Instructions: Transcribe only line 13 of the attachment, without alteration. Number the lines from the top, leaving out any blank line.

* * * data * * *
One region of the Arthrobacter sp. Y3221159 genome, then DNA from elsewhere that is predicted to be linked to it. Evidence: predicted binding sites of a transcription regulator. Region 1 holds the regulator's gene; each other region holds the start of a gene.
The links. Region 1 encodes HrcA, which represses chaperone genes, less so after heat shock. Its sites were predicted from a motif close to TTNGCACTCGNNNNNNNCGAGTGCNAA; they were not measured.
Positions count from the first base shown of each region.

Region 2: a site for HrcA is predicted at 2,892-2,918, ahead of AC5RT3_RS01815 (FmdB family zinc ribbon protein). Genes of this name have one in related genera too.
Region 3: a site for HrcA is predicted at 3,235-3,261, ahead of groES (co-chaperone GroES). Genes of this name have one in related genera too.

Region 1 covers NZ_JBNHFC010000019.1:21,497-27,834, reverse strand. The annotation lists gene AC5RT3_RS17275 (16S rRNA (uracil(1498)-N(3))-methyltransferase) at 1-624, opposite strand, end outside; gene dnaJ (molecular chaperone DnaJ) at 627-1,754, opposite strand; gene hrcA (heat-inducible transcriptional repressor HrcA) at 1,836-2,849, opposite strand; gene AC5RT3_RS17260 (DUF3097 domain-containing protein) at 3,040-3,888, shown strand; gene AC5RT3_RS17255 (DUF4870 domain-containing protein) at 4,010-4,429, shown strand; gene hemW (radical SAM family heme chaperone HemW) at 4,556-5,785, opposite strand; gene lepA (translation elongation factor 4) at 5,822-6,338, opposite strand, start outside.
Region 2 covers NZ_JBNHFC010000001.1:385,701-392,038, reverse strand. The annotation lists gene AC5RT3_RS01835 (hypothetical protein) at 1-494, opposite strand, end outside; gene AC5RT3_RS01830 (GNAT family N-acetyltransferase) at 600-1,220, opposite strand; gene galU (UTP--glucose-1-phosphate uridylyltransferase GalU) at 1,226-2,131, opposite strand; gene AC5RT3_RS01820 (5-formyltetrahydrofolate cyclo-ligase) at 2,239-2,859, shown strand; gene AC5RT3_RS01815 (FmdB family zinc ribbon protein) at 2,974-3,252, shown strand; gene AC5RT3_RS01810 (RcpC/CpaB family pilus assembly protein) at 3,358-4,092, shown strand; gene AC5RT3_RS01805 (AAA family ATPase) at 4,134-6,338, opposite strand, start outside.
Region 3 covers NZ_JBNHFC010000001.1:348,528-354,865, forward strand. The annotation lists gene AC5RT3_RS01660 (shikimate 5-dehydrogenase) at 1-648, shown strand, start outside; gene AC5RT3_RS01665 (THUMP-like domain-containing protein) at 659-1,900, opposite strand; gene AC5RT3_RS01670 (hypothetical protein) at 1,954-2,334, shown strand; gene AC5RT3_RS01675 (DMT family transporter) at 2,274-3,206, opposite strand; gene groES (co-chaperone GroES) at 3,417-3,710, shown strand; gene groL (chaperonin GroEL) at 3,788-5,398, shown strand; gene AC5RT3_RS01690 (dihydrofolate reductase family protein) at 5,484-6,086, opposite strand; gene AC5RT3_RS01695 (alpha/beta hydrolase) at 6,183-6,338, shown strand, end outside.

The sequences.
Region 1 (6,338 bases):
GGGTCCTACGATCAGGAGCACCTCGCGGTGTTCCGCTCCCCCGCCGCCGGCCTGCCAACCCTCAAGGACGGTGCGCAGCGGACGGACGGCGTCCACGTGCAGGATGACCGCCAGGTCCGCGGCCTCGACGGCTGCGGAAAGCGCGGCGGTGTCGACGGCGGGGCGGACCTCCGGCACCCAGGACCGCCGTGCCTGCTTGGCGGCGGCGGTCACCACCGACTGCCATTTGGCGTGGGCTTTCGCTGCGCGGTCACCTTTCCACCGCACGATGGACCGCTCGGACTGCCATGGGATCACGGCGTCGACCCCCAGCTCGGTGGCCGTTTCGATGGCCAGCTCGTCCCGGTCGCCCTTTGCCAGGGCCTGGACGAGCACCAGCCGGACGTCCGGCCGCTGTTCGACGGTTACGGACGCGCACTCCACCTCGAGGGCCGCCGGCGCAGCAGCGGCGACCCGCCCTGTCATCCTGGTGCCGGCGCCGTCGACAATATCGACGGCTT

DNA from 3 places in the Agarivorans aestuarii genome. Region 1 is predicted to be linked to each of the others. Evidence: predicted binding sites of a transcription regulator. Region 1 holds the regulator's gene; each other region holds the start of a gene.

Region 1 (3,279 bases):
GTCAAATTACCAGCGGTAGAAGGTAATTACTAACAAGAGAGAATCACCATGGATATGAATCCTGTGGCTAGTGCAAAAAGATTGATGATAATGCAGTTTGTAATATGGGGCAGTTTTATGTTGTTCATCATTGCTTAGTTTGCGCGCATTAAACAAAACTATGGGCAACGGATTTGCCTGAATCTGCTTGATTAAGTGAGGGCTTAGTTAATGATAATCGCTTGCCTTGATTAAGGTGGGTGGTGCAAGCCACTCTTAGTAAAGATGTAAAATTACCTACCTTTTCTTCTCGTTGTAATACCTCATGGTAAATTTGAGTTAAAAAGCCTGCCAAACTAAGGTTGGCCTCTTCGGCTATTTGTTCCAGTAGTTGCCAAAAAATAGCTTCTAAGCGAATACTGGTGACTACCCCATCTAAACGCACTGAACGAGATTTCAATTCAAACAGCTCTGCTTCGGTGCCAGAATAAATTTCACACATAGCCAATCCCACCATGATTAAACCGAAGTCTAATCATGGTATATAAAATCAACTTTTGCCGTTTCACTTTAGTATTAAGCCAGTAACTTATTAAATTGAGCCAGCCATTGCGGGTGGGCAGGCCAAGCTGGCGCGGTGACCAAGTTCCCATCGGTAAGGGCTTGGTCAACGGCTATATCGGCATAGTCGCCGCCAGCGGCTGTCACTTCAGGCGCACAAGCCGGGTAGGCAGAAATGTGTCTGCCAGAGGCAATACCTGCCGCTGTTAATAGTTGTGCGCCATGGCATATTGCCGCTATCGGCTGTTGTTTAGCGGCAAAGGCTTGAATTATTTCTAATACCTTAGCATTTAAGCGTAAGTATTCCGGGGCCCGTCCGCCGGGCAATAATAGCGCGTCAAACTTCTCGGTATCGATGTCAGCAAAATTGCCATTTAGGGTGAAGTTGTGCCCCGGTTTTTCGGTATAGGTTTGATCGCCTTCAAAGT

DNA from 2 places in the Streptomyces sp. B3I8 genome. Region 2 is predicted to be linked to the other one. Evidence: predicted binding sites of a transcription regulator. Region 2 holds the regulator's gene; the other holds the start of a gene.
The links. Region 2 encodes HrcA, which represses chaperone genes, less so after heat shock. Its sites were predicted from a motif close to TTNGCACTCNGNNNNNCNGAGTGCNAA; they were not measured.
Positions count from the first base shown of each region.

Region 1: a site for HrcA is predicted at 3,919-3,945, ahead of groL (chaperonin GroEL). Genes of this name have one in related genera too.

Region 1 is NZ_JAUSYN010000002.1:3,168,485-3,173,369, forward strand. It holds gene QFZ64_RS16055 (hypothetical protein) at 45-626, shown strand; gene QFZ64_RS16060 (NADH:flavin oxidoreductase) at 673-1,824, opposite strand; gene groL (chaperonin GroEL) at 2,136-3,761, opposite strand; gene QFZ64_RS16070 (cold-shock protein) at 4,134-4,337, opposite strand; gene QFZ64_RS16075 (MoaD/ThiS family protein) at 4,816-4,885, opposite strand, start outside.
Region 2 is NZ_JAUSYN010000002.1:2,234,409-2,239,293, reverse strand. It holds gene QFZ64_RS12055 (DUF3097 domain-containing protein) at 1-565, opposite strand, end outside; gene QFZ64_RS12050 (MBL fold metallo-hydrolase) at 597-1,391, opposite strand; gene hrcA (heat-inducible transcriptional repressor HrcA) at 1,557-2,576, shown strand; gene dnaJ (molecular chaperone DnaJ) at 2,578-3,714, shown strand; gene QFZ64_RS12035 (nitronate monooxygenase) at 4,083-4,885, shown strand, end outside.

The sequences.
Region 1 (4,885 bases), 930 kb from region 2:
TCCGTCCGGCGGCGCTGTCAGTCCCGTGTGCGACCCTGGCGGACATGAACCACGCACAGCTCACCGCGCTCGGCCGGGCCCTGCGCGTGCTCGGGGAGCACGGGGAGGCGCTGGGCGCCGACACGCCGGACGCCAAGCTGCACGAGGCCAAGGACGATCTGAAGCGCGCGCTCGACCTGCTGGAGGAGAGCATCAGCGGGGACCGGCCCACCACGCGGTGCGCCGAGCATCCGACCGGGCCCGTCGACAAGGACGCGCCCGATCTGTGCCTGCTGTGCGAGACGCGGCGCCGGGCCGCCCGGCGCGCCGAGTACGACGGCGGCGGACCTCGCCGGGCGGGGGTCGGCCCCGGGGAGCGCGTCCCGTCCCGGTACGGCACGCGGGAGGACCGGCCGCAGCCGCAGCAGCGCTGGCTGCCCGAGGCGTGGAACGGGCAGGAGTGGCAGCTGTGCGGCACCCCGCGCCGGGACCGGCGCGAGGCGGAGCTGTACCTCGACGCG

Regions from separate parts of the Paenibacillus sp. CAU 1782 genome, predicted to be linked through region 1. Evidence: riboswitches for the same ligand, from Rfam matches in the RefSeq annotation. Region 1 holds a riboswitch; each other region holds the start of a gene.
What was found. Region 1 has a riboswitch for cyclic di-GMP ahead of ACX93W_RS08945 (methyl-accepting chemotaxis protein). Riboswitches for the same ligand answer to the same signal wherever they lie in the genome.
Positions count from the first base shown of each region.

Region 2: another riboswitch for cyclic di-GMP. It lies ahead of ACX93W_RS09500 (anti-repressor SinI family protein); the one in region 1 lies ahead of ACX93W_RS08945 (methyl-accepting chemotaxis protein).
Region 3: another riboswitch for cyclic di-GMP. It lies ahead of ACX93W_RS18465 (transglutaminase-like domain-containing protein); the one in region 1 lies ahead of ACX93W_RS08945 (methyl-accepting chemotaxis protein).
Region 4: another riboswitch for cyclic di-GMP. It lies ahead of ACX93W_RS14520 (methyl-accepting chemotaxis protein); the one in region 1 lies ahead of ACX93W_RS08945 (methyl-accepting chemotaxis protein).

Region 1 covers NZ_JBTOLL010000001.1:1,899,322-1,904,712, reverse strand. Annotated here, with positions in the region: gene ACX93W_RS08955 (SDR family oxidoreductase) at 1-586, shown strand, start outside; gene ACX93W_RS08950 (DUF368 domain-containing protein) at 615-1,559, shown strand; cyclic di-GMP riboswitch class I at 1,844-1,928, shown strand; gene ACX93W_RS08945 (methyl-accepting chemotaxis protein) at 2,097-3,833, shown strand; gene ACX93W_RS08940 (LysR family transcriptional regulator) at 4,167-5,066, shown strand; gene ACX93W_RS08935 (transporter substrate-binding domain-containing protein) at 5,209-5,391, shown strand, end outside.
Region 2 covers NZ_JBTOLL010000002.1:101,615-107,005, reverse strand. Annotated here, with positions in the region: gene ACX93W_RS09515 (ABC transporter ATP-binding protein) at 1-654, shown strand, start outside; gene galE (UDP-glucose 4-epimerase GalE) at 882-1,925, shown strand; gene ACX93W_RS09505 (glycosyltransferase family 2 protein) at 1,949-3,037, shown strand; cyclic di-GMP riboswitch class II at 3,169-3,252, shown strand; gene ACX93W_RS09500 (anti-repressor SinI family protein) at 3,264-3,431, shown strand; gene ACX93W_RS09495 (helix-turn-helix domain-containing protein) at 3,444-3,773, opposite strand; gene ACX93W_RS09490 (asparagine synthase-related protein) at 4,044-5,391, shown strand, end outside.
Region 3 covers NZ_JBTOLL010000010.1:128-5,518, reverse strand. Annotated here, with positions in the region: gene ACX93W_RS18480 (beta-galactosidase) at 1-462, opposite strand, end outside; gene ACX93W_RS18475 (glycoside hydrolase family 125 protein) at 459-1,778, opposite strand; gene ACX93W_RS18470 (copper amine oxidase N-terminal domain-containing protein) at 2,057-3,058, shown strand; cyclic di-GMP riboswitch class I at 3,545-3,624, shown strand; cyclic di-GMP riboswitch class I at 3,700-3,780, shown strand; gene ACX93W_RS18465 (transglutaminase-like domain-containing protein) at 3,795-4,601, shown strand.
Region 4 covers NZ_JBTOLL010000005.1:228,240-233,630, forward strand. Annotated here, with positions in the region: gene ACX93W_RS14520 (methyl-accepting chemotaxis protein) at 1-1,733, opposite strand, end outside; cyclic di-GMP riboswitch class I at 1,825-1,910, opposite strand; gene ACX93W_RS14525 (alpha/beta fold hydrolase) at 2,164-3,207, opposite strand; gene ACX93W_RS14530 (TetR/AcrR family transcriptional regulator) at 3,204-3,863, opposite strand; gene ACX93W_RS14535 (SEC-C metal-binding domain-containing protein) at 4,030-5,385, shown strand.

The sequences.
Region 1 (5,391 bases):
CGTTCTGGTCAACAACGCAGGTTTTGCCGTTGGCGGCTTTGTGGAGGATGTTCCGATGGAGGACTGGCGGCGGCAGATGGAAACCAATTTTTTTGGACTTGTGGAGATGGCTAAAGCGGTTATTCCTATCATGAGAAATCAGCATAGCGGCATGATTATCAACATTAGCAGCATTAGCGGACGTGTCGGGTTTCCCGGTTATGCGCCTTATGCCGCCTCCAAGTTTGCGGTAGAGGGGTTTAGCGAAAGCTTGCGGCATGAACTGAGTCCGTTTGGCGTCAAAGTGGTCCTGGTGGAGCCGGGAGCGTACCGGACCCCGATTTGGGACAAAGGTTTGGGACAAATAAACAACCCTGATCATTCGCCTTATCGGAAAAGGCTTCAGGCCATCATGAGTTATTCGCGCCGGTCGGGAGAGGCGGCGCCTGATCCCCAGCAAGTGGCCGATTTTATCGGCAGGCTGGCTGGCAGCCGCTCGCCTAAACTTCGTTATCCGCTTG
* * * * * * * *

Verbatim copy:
Region 1 (3,279 bases):